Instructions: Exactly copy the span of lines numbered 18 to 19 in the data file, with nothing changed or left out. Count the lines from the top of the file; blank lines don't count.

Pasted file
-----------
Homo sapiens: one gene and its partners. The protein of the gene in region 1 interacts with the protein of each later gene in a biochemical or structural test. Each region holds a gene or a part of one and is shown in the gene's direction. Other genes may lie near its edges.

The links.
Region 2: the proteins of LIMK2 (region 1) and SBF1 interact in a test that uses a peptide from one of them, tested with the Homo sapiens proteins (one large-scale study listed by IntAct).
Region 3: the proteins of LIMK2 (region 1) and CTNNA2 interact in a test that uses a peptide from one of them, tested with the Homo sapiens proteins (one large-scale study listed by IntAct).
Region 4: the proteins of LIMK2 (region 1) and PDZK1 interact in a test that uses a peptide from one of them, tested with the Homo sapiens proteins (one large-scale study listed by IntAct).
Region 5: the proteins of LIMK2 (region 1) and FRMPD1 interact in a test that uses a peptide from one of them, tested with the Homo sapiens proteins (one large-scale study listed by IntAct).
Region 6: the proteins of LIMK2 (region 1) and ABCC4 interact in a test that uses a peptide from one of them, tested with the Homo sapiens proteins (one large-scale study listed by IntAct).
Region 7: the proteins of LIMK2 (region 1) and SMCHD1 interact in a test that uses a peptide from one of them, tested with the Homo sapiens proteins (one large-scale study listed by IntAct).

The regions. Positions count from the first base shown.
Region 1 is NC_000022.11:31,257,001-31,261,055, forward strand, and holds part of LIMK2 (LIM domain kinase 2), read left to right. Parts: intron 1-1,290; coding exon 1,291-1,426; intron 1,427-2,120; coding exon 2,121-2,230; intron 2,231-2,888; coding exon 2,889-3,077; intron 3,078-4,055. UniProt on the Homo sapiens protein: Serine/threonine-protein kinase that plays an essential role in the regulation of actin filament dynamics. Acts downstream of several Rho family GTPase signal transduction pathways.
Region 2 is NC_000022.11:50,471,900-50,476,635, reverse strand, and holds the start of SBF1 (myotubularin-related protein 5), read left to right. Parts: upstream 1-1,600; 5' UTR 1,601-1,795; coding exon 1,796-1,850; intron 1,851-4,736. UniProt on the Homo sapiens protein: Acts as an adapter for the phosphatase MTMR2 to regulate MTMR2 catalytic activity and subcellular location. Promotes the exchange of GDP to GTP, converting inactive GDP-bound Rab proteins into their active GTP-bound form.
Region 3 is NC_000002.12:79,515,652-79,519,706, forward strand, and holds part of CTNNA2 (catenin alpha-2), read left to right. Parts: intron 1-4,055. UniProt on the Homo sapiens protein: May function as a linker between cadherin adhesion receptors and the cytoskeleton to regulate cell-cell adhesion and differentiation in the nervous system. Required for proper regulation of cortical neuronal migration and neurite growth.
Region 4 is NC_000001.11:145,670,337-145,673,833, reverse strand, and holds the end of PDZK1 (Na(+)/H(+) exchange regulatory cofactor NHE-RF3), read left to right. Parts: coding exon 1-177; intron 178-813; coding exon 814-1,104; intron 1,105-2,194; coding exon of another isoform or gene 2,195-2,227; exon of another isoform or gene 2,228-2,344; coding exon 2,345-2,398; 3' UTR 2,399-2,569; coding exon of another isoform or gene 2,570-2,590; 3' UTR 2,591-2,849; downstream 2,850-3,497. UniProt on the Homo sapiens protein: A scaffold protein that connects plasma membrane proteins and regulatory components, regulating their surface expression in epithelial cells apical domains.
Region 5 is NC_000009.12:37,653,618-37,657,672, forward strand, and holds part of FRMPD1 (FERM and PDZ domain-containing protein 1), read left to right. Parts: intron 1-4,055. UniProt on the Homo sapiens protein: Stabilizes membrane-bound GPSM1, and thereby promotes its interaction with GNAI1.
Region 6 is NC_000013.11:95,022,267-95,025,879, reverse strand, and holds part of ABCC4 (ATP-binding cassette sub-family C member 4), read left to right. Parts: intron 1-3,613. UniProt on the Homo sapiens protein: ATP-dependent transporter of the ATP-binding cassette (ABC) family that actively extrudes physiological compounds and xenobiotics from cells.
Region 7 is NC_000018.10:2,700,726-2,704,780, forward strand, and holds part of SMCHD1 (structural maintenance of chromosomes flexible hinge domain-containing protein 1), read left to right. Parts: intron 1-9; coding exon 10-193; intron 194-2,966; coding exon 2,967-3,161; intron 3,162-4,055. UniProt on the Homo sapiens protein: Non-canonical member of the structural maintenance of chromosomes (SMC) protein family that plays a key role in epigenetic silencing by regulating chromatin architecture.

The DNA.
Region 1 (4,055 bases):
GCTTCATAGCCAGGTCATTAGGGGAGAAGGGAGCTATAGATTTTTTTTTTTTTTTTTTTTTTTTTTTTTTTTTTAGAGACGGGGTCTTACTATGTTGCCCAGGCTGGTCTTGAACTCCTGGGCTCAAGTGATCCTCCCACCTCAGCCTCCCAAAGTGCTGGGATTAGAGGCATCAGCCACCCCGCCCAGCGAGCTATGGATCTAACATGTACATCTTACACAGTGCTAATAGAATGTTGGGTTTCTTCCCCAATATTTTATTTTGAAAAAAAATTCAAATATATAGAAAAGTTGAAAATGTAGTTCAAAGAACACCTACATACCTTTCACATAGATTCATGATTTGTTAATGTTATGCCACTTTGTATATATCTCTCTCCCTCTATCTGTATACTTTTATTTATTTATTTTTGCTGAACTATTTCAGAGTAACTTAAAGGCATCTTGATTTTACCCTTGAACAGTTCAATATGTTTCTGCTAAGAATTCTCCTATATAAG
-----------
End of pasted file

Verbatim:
Region 1 (4,055 bases):
GCTTCATAGCCAGGTCATTAGGGGAGAAGGGAGCTATAGATTTTTTTTTTTTTTTTTTTTTTTTTTTTTTTTTTAGAGACGGGGTCTTACTATGTTGCCCAGGCTGGTCTTGAACTCCTGGGCTCAAGTGATCCTCCCACCTCAGCCTCCCAAAGTGCTGGGATTAGAGGCATCAGCCACCCCGCCCAGCGAGCTATGGATCTAACATGTACATCTTACACAGTGCTAATAGAATGTTGGGTTTCTTCCCCAATATTTTATTTTGAAAAAAAATTCAAATATATAGAAAAGTTGAAAATGTAGTTCAAAGAACACCTACATACCTTTCACATAGATTCATGATTTGTTAATGTTATGCCACTTTGTATATATCTCTCTCCCTCTATCTGTATACTTTTATTTATTTATTTTTGCTGAACTATTTCAGAGTAACTTAAAGGCATCTTGATTTTACCCTTGAACAGTTCAATATGTTTCTGCTAAGAATTCTCCTATATAAG